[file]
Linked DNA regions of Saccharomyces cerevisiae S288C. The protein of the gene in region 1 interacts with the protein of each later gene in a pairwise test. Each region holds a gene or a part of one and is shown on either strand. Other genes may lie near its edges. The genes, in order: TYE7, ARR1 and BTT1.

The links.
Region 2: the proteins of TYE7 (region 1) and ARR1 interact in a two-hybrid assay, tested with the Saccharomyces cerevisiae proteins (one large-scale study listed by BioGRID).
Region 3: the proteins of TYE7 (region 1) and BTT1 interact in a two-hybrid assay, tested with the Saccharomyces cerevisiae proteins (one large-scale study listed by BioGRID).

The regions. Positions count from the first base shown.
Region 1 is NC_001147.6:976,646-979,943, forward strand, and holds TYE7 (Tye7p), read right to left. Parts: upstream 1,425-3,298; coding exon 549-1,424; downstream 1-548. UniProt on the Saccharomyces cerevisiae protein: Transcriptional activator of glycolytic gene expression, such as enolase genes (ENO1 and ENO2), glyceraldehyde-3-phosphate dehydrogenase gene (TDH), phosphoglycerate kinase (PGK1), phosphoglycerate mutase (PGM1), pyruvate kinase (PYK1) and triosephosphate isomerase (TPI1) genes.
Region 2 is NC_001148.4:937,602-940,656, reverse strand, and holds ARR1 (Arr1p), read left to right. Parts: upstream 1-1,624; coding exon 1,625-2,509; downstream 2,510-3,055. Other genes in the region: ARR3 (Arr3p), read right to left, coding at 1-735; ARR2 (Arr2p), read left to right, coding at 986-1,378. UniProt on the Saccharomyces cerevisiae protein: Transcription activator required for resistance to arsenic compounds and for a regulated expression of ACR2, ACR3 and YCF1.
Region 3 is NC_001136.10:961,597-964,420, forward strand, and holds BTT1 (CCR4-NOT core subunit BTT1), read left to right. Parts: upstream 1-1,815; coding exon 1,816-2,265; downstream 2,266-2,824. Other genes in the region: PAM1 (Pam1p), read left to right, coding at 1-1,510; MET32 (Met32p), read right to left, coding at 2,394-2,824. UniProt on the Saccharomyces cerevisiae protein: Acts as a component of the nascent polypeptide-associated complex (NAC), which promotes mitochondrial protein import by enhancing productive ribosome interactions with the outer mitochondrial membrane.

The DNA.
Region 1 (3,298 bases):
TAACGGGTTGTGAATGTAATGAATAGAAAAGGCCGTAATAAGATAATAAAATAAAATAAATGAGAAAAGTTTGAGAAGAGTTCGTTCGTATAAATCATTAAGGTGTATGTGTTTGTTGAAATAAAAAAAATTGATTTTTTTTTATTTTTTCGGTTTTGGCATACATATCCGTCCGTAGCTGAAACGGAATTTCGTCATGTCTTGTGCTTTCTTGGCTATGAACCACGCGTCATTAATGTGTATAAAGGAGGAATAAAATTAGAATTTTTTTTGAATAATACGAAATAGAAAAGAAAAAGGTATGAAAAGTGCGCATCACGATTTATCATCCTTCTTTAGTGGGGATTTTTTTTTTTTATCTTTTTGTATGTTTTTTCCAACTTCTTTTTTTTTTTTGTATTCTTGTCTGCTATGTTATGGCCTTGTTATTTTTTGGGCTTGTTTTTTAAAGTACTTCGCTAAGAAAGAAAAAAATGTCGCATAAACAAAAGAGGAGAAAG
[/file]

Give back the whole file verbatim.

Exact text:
Linked DNA regions of Saccharomyces cerevisiae S288C. The protein of the gene in region 1 interacts with the protein of each later gene in a pairwise test. Each region holds a gene or a part of one and is shown on either strand. Other genes may lie near its edges. The genes, in order: TYE7, ARR1 and BTT1.

The links.
Region 2: the proteins of TYE7 (region 1) and ARR1 interact in a two-hybrid assay, tested with the Saccharomyces cerevisiae proteins (one large-scale study listed by BioGRID).
Region 3: the proteins of TYE7 (region 1) and BTT1 interact in a two-hybrid assay, tested with the Saccharomyces cerevisiae proteins (one large-scale study listed by BioGRID).

The regions. Positions count from the first base shown.
Region 1 is NC_001147.6:976,646-979,943, forward strand, and holds TYE7 (Tye7p), read right to left. Parts: upstream 1,425-3,298; coding exon 549-1,424; downstream 1-548. UniProt on the Saccharomyces cerevisiae protein: Transcriptional activator of glycolytic gene expression, such as enolase genes (ENO1 and ENO2), glyceraldehyde-3-phosphate dehydrogenase gene (TDH), phosphoglycerate kinase (PGK1), phosphoglycerate mutase (PGM1), pyruvate kinase (PYK1) and triosephosphate isomerase (TPI1) genes.
Region 2 is NC_001148.4:937,602-940,656, reverse strand, and holds ARR1 (Arr1p), read left to right. Parts: upstream 1-1,624; coding exon 1,625-2,509; downstream 2,510-3,055. Other genes in the region: ARR3 (Arr3p), read right to left, coding at 1-735; ARR2 (Arr2p), read left to right, coding at 986-1,378. UniProt on the Saccharomyces cerevisiae protein: Transcription activator required for resistance to arsenic compounds and for a regulated expression of ACR2, ACR3 and YCF1.
Region 3 is NC_001136.10:961,597-964,420, forward strand, and holds BTT1 (CCR4-NOT core subunit BTT1), read left to right. Parts: upstream 1-1,815; coding exon 1,816-2,265; downstream 2,266-2,824. Other genes in the region: PAM1 (Pam1p), read left to right, coding at 1-1,510; MET32 (Met32p), read right to left, coding at 2,394-2,824. UniProt on the Saccharomyces cerevisiae protein: Acts as a component of the nascent polypeptide-associated complex (NAC), which promotes mitochondrial protein import by enhancing productive ribosome interactions with the outer mitochondrial membrane.

The DNA.
Region 1 (3,298 bases):
TAACGGGTTGTGAATGTAATGAATAGAAAAGGCCGTAATAAGATAATAAAATAAAATAAATGAGAAAAGTTTGAGAAGAGTTCGTTCGTATAAATCATTAAGGTGTATGTGTTTGTTGAAATAAAAAAAATTGATTTTTTTTTATTTTTTCGGTTTTGGCATACATATCCGTCCGTAGCTGAAACGGAATTTCGTCATGTCTTGTGCTTTCTTGGCTATGAACCACGCGTCATTAATGTGTATAAAGGAGGAATAAAATTAGAATTTTTTTTGAATAATACGAAATAGAAAAGAAAAAGGTATGAAAAGTGCGCATCACGATTTATCATCCTTCTTTAGTGGGGATTTTTTTTTTTTATCTTTTTGTATGTTTTTTCCAACTTCTTTTTTTTTTTTGTATTCTTGTCTGCTATGTTATGGCCTTGTTATTTTTTGGGCTTGTTTTTTAAAGTACTTCGCTAAGAAAGAAAAAAATGTCGCATAAACAAAAGAGGAGAAAG